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Shavonte Zellous doesn’t have to look far to find reminders of her age on the basketball court. All she needs to do is talk to her Washington Mystics teammates. “Every time … I ask a rookie how old they are, and they say like 22 and 23, I’ll be like, ‘Oh my gosh. I feel so old,’” Zellous, 34, says with a laugh. It’s a thought that crosses her mind whenever she realizes that some of her teammates are younger than the WNBA.
This year, the WNBA celebrates its 25th anniversary, and events highlighting the milestones of the league and its evolution will take place over the course of the season. Zellous, an 11-year guard and 2012 WNBA champion with the Indiana Fever, signed with the Mystics this offseason. She recalls a time when the WNBA did not exist and the challenges, both financial and in terms of public support, the league has faced during her time as a professional basketball player.
The NBA Board of Governors approved the concept of the WNBA on April 24, 1996, and eight teams played in its inaugural season a year later. The Mystics, who will play their season opener against the Chicago Sky on May 15, launched as an expansion franchise in 1998.
As a standout youth track and field athlete in Orlando, Zellous didn’t dream of becoming a professional basketball player. She wanted to compete for Team USA in the Olympics. It wasn’t until high school in the early 2000s that Zellous decided to focus on basketball at the encouragement of her coaches. It helped that by the time she transitioned from track to basketball in the 10th grade, she had professional basketball stars she could look up to.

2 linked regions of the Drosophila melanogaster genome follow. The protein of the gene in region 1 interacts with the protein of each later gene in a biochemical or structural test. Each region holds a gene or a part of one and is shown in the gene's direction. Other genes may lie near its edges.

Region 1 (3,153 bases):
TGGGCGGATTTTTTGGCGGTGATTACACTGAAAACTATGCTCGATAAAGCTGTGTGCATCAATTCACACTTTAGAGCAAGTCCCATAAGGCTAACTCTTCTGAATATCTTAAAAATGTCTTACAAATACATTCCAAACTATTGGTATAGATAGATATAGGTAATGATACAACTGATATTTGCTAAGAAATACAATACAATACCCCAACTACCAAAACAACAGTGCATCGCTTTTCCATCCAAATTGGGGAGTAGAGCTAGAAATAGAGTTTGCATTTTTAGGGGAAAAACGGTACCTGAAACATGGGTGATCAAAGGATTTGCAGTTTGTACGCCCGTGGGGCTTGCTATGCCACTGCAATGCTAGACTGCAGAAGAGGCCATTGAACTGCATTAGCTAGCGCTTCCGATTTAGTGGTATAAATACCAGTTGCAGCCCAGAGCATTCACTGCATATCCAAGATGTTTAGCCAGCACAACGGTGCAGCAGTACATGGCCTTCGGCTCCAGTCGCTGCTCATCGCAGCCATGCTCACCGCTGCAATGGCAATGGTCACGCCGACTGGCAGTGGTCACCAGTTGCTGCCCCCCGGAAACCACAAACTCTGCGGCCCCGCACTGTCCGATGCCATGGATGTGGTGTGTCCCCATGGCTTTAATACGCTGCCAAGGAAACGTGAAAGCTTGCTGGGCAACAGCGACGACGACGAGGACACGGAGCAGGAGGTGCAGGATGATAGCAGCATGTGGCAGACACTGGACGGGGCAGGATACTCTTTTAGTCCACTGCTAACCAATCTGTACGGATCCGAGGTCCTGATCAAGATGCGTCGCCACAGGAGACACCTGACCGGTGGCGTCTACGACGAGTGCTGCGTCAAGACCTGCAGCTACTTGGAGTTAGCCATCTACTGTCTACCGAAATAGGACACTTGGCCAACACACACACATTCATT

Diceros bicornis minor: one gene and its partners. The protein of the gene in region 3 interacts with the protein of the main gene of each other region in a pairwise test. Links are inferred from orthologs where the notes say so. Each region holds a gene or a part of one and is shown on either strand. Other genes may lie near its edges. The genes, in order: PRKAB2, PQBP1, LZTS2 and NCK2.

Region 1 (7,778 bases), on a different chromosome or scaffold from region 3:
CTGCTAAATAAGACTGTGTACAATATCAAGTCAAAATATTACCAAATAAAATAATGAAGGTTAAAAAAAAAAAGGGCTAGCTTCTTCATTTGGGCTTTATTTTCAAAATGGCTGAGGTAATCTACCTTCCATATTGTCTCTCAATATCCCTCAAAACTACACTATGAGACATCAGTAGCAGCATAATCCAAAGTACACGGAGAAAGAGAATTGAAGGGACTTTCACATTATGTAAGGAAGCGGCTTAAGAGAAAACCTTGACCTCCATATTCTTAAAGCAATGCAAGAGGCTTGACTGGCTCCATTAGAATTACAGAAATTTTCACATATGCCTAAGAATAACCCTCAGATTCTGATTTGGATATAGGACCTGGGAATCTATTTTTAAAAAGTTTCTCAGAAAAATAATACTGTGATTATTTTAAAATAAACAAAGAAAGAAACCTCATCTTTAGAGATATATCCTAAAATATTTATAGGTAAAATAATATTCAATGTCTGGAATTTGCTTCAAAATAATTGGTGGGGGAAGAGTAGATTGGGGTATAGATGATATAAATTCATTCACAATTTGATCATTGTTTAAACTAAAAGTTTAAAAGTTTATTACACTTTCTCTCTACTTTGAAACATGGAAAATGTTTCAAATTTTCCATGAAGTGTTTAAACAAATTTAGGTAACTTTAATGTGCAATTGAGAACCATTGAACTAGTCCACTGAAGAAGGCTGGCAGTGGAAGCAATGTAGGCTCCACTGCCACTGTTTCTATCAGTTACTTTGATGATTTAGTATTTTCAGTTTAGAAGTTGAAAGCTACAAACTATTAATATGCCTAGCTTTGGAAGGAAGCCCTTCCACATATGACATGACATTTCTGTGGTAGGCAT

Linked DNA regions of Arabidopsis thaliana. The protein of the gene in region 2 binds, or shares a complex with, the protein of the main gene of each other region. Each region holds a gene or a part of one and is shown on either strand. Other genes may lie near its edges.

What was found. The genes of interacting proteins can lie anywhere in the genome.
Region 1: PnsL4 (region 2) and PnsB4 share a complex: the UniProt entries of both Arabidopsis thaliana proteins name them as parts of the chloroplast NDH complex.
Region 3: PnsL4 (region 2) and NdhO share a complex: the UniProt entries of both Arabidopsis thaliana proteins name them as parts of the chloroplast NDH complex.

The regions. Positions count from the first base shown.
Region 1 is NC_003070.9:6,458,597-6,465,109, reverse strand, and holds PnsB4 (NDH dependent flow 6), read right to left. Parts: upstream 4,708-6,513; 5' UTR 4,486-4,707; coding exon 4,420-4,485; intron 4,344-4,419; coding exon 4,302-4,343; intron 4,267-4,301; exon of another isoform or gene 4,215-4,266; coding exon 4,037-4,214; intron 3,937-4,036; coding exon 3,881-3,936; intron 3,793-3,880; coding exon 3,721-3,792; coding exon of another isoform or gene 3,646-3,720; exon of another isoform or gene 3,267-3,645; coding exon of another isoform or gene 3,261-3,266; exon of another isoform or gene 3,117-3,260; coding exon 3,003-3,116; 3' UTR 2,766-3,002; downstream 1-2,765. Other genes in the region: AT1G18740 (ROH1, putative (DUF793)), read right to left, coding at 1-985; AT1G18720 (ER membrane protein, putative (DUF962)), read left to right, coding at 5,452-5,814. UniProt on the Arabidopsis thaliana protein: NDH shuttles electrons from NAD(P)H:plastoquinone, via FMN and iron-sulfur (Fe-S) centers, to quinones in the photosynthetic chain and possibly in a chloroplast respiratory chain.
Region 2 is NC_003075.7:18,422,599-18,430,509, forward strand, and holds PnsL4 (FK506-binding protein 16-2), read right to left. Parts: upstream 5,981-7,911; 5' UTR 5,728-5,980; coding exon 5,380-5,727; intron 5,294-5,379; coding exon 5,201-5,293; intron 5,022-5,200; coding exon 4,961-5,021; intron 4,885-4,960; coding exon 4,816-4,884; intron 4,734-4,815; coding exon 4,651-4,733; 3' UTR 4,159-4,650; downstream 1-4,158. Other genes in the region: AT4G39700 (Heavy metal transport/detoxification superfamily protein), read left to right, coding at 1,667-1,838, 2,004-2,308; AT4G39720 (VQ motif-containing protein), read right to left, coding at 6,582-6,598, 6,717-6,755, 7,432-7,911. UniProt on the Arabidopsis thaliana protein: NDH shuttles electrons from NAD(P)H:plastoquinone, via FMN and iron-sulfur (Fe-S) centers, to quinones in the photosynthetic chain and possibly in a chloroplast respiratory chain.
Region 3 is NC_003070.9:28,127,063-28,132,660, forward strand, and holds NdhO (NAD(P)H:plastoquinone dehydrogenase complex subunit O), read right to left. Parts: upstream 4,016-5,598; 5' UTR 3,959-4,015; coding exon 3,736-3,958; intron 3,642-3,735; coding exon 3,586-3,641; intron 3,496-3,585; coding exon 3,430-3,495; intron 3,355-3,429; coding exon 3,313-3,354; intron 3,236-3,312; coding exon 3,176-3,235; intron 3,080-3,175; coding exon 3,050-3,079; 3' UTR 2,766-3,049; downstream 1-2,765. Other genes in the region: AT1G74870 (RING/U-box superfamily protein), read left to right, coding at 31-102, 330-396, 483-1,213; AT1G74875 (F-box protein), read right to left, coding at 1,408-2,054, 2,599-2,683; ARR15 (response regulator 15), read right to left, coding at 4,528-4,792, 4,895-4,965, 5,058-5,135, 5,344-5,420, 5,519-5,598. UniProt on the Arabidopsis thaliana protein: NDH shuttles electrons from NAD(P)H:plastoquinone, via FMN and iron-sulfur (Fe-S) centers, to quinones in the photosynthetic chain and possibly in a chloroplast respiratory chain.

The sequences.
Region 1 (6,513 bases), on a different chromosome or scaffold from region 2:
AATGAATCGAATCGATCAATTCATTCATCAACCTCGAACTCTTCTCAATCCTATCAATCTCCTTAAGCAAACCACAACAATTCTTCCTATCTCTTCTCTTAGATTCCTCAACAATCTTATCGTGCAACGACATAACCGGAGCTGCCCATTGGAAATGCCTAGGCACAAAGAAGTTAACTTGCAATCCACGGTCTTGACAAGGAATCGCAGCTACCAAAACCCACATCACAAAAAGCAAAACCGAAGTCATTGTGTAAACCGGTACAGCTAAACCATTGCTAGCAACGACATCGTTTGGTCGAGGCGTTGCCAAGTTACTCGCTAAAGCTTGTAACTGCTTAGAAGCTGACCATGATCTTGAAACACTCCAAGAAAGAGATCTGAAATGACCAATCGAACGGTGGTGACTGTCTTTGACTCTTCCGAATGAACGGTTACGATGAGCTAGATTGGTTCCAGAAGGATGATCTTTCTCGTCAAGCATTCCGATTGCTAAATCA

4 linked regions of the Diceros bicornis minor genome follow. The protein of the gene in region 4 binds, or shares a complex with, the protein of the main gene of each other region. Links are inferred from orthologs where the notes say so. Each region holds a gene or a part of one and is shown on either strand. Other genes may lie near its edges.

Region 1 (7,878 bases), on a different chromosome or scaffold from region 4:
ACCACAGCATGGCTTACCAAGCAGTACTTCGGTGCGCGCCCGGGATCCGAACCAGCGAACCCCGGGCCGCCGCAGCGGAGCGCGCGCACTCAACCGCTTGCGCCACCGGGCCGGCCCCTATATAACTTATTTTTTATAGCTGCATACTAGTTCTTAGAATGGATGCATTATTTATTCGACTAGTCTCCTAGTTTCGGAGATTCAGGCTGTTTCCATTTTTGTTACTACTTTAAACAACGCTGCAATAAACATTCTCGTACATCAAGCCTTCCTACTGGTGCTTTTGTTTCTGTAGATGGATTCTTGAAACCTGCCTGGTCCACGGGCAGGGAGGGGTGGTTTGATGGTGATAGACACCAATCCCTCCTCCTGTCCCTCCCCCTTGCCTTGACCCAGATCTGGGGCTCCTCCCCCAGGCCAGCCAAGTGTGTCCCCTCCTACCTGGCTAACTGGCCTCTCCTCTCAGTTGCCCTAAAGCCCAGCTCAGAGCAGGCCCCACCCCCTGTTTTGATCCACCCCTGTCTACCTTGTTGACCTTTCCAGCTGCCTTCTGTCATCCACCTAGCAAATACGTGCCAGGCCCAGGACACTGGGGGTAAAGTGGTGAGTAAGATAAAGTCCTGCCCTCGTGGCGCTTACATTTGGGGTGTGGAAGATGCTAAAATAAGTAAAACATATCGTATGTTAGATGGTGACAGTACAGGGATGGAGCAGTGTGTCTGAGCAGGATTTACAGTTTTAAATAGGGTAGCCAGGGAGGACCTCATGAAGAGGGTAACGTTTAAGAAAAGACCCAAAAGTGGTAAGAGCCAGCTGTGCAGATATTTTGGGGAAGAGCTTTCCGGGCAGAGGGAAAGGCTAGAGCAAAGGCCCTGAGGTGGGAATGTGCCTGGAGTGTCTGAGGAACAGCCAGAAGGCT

Zellous remembers attending Orlando Miracle games and “being the biggest cheerleader” while watching players such as Nykesha Sales, Carla McGhee, and Taj McWilliams-Franklin. (The Miracle relocated in 2003 and became the Connecticut Sun.) Sales was “hands down” Zellous’ favorite player to watch while in high school, and just having the opportunity to attend professional women’s basketball games excited Zellous and her friends.
The now-defunct Detroit Shock drafted Zellous 11th overall in the 2009 WNBA Draft and she would go on to play with Sales for the Turkish team Beşiktaş J.K. The Shock eventually moved to Dallas and became the Dallas Wings.
“It was very inspiring, because growing up, you always have goals and dreams to become something,” Zellous says. “It just made me work harder and push myself for my craft, like if these girls can do it and I can compete at the highest level, I mean, I can do it. So I think I took it serious because it was finally something that we can look forward to … It just made me try to reach the goal [of what] ultimately I wanted to do and that was to be in the WNBA.”
Guard Natasha Cloud, who the Mystics drafted in 2015, recognizes that the older generation didn’t have the same role models that she and Zellous did. “When you talk to the OGs of our league, they didn’t necessarily have a league to watch and to aspire to be,” she says. “But I had the pleasure and the privilege of having that. So I have women that I’m standing on their shoulders. Because they were here, I’m here. I don’t take that for granted. I understand that there is a next generation of women that are looking at me and I will be that next stepping stone for them.”